Coming together helped us to realize the opportunity to slot our events around those of others. Our initial plans were concentrated very much around the plenary type event, followed by focused events for our faculty and departments to explore ideas arising from these. It’s a relief to realize we won’t necessarily need to develop and deliver all of these single-handedly and it was helpful to share connections and networks which may assist us in convening speakers for our events.
I found the recent Innovating Pedagogy report from the Open University very timely in stimulating thoughts around possible topics for the plenary events and we’ll certainly be sharing details of events beyond the confines of the University as we get them off the ground.
Melanie – Project Officer
We were visited recently by Liz Anderson, the Higher Education Academy’s discipline lead for Medicine and Dentistry, who is interested in our postgraduate Primary Care programme, for which I am Director of Studies, and the ways we are exploring flexibility within it and through the FLP project.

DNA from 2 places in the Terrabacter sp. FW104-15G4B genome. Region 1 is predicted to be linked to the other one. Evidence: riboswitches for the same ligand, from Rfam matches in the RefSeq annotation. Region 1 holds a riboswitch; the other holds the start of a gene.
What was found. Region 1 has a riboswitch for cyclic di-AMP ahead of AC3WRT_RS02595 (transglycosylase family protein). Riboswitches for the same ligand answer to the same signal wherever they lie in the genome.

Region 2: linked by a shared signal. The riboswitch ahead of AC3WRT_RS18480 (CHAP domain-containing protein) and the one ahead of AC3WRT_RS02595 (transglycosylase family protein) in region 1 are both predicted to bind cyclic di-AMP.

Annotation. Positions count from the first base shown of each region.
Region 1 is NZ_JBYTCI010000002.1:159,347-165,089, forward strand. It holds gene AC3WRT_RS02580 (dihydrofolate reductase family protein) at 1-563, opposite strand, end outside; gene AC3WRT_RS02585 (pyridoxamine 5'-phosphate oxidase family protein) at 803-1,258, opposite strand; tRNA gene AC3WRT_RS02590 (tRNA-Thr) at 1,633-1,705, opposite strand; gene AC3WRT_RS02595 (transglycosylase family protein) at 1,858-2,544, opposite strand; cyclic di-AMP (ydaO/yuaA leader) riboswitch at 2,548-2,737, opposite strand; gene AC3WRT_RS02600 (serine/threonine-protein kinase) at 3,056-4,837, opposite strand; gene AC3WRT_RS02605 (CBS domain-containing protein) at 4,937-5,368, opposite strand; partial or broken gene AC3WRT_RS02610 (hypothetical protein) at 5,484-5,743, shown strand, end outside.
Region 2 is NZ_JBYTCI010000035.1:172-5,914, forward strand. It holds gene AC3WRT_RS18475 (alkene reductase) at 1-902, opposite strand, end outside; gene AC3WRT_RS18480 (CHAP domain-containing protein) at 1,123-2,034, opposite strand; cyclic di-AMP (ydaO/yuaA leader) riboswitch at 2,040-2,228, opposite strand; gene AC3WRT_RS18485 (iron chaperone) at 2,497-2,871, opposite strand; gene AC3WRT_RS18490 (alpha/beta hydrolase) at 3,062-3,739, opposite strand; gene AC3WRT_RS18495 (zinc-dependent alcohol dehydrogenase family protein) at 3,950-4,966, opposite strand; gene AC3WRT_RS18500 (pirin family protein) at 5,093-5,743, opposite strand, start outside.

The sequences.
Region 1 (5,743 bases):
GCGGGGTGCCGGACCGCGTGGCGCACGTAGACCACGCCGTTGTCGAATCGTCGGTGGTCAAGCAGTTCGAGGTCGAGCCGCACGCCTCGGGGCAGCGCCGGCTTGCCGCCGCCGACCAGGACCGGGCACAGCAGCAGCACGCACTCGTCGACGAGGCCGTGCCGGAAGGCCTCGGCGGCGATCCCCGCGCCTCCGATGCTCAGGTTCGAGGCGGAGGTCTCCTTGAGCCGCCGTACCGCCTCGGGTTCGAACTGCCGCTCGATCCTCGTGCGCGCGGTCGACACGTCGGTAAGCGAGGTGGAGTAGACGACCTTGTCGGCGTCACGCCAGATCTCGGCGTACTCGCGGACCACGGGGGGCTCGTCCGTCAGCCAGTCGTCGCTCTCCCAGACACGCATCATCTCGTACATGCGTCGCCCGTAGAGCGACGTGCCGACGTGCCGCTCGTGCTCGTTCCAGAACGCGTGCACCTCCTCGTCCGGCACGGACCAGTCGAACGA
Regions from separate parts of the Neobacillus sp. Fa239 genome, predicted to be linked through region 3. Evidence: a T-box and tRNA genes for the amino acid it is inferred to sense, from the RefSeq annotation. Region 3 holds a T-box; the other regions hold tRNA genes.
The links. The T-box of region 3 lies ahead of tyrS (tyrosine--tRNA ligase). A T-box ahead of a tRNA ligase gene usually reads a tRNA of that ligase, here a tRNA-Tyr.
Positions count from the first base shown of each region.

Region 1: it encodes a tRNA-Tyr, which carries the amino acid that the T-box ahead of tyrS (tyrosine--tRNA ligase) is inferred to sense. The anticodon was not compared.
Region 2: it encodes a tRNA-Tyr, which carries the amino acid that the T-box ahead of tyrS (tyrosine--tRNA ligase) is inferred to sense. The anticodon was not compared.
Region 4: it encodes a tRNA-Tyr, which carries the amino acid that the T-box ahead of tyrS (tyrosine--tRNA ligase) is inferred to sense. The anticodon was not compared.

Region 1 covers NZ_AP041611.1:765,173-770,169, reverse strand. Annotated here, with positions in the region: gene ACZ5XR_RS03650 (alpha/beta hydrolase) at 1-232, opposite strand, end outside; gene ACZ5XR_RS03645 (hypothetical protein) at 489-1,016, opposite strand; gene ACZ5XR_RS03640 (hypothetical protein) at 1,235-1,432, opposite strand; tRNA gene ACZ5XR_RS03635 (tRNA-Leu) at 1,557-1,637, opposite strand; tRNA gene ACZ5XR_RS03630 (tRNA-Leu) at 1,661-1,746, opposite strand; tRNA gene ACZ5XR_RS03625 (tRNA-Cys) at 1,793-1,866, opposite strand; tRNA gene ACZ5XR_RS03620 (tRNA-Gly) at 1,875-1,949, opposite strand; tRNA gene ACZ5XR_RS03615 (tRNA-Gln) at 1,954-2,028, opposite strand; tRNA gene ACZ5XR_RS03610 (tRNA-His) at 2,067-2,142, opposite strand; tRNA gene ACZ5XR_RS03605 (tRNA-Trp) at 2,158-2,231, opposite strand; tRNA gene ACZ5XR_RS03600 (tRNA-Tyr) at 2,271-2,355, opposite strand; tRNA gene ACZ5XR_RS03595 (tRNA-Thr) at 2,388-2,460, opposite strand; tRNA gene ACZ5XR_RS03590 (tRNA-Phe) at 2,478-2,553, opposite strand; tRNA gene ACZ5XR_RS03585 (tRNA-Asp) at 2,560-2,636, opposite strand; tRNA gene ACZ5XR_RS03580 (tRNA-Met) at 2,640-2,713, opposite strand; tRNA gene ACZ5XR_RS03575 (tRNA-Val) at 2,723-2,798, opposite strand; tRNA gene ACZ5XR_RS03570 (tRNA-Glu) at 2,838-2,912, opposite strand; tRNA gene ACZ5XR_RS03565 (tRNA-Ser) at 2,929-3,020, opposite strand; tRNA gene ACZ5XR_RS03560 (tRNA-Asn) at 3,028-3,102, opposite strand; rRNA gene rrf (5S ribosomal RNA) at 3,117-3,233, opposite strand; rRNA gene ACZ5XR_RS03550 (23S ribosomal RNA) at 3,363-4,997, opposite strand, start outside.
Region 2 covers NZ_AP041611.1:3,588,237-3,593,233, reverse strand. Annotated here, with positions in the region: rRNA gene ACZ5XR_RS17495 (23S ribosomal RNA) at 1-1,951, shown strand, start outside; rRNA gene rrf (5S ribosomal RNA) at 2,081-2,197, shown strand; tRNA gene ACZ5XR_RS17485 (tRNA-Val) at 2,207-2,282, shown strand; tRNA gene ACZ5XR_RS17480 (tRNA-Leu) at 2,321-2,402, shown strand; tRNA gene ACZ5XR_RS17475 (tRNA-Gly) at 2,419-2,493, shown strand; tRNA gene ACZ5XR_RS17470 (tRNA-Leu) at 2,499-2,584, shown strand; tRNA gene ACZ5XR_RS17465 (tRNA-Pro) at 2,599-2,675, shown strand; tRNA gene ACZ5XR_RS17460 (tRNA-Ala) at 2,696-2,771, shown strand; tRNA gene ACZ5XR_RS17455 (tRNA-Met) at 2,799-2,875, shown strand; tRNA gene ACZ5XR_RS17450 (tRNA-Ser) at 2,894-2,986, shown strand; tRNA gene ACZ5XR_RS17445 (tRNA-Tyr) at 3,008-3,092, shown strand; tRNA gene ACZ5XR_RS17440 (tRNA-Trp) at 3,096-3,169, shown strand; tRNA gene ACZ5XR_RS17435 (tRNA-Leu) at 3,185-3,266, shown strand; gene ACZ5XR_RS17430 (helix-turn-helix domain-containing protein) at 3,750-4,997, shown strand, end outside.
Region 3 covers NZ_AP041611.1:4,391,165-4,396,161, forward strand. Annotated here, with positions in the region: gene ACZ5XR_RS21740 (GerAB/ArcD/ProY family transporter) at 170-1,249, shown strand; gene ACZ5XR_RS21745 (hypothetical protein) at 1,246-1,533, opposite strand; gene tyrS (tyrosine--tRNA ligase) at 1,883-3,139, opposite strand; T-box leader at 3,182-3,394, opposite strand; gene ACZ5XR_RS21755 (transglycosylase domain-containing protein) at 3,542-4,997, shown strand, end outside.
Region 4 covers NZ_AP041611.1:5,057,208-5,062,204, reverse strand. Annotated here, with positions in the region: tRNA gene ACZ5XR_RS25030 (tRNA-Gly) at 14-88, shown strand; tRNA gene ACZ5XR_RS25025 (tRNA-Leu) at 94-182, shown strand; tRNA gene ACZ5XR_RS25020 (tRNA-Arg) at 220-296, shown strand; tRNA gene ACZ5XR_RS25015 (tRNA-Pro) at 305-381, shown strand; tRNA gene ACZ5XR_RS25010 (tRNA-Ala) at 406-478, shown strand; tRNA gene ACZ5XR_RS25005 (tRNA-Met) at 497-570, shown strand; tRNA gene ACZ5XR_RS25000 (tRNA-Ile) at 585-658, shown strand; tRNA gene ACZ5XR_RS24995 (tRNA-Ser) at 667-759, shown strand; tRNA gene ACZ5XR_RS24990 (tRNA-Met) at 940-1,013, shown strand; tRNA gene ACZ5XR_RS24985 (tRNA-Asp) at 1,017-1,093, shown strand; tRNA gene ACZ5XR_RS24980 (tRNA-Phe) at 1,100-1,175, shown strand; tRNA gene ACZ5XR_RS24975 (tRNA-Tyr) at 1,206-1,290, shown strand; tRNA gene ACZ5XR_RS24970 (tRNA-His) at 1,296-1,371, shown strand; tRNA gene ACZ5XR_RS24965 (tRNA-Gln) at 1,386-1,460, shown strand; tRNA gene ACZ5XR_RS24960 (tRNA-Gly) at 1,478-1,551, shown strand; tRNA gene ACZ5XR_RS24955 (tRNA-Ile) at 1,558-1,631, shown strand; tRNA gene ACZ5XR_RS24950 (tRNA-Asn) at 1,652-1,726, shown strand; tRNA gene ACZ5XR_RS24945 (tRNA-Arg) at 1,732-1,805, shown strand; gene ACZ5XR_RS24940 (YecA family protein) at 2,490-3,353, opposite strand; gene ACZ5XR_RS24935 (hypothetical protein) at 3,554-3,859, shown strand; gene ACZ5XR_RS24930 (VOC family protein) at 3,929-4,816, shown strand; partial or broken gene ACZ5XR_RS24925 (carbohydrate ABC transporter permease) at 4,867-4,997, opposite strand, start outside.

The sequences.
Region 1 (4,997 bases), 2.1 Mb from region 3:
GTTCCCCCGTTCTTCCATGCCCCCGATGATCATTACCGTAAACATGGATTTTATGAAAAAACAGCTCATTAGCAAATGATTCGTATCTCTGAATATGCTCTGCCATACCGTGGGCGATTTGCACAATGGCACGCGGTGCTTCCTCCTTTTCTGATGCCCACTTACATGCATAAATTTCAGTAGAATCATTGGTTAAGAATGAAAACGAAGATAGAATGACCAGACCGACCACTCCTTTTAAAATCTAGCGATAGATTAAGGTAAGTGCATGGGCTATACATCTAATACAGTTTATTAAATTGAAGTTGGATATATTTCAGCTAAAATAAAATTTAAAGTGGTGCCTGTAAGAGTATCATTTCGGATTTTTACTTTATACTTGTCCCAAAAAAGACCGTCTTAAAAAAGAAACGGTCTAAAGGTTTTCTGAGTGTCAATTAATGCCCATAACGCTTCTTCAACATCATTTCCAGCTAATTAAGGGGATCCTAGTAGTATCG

We explored how we might link the pathways within the Primary Care MSc, especially medical education, with the new Professional Standards Framework and particularly whether the cpd pathway could be submitted for accreditation by the HEA. An important consideration will be the value that students, and prospective students, on this programme place on gaining the status of FHEA. Medical educators are usually clinicians who teach part-time be it within medical schools, in clinical practice or as part of doctors’ speciality training. We need to explore the extent to which association with the HEA is as meaningful in these contexts as it is in HE institutions. More later…….
Liz reminded us of the funding opportunities available from the HEA for staff development, teaching development, travel and international scholarship opportunities.
And great that Liz also agreed to be one of the project’s Critical Friends. As she is based in Bristol we hope to see more of her.
FLeXchange has had a busy few weeks and one of our early activities has been the evaluation of identified programme areas against strategic plans and the prioritization of these – one of our identified project outputs. For the purposes of both FLeXchange and our own Flexible Learning Project, we needed to identify one or two masters level programmes to develop which will also enable us to identify staff development needs alongside teasing out the detail of the process of creating flexible or distance learning programmes.
The programmes we had identified from our initial research share the following characteristics: